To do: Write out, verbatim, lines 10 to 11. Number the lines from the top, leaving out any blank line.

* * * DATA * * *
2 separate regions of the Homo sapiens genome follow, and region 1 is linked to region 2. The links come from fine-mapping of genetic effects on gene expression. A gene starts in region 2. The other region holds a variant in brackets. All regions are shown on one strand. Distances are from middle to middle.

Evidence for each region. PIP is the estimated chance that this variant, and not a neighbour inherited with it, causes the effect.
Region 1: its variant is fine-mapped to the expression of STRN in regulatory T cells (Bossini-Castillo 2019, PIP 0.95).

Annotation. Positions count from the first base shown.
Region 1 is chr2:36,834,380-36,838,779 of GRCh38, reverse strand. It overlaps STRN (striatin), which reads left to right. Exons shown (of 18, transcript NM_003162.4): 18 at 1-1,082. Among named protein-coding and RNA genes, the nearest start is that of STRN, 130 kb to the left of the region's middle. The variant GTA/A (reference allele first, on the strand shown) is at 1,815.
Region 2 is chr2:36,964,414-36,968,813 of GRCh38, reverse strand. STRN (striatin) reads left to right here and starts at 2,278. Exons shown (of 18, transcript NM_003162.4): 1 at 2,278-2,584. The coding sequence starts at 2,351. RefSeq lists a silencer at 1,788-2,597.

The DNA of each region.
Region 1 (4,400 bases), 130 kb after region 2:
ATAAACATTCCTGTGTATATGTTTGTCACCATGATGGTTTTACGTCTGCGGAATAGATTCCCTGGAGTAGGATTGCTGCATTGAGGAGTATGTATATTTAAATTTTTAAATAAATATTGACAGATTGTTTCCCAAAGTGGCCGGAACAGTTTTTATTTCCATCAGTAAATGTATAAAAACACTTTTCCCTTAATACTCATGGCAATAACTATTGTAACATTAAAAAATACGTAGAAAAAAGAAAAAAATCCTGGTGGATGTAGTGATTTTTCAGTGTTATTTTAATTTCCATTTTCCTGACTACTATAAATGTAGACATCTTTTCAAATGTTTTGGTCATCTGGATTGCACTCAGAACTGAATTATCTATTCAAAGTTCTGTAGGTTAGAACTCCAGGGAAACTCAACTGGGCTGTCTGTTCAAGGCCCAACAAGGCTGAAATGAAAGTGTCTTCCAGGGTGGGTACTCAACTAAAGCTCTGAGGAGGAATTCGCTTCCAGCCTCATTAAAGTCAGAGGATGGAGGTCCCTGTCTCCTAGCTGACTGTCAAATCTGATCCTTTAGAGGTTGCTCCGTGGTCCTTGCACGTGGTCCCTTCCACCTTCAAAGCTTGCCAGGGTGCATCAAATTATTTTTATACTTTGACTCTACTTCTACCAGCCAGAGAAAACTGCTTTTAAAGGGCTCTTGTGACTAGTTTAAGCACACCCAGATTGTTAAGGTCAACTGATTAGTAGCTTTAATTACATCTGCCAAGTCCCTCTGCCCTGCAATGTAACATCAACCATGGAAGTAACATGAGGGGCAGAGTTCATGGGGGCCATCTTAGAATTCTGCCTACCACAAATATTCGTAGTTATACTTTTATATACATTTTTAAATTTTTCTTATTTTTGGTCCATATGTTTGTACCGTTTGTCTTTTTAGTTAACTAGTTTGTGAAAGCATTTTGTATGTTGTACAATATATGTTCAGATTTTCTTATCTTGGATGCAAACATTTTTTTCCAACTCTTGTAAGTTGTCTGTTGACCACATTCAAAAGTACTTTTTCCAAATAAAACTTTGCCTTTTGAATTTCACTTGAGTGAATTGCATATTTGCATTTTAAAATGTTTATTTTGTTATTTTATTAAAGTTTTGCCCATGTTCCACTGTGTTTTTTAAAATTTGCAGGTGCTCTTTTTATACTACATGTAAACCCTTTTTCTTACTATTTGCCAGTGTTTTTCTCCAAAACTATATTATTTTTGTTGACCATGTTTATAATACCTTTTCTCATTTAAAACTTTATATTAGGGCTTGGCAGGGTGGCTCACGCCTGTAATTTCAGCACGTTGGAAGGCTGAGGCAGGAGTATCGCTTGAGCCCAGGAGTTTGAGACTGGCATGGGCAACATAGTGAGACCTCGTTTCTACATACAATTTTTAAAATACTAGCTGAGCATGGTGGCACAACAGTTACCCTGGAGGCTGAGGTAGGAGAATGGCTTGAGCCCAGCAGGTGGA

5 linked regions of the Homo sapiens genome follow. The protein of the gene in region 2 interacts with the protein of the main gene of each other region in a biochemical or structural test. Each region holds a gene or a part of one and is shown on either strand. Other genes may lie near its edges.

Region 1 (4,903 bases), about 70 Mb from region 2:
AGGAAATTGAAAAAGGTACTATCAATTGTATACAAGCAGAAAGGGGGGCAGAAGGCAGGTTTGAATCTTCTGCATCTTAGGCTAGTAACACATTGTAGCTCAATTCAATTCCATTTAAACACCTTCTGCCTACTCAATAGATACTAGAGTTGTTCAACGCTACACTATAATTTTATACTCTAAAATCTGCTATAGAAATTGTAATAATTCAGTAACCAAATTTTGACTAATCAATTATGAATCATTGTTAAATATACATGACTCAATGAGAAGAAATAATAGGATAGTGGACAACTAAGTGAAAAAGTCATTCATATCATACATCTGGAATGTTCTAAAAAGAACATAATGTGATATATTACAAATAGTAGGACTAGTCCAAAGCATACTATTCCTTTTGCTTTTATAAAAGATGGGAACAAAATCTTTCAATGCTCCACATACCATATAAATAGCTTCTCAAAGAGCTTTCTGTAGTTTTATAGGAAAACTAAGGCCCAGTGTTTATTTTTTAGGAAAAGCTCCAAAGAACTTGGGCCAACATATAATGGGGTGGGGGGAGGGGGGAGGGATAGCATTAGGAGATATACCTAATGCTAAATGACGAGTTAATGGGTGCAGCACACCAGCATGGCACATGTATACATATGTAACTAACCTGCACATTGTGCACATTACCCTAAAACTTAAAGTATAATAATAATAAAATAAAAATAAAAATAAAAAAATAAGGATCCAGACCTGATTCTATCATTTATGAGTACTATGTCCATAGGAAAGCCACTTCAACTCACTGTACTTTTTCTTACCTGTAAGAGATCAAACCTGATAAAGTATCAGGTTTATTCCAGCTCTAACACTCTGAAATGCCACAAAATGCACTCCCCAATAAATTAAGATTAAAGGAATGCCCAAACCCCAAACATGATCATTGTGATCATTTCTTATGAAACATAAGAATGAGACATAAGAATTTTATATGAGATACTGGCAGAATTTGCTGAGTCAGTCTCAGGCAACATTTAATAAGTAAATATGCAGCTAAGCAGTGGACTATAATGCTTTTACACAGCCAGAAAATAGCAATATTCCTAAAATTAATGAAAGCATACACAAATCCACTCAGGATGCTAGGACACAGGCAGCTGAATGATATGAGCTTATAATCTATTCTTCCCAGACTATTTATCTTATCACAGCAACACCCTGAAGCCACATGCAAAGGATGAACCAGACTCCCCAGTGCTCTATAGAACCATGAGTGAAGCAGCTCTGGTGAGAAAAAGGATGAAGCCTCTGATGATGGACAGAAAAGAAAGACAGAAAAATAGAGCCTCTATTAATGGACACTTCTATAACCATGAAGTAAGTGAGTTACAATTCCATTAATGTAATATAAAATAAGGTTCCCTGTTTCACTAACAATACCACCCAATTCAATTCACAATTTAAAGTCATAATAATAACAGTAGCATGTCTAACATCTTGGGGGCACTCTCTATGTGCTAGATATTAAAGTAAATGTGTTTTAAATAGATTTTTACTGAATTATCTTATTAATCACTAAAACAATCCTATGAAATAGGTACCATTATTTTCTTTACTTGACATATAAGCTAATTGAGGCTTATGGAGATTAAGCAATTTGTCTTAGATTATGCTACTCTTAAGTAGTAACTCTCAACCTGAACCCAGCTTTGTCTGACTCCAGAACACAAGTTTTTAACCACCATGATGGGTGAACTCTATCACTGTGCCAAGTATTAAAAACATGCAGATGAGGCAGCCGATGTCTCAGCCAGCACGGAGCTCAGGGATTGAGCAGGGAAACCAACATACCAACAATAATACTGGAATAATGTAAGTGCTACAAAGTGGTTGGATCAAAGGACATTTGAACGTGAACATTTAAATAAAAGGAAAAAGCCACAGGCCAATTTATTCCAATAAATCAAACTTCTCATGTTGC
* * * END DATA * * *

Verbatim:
5 linked regions of the Homo sapiens genome follow. The protein of the gene in region 2 interacts with the protein of the main gene of each other region in a biochemical or structural test. Each region holds a gene or a part of one and is shown on either strand. Other genes may lie near its edges.

Region 1 (4,903 bases), about 70 Mb from region 2: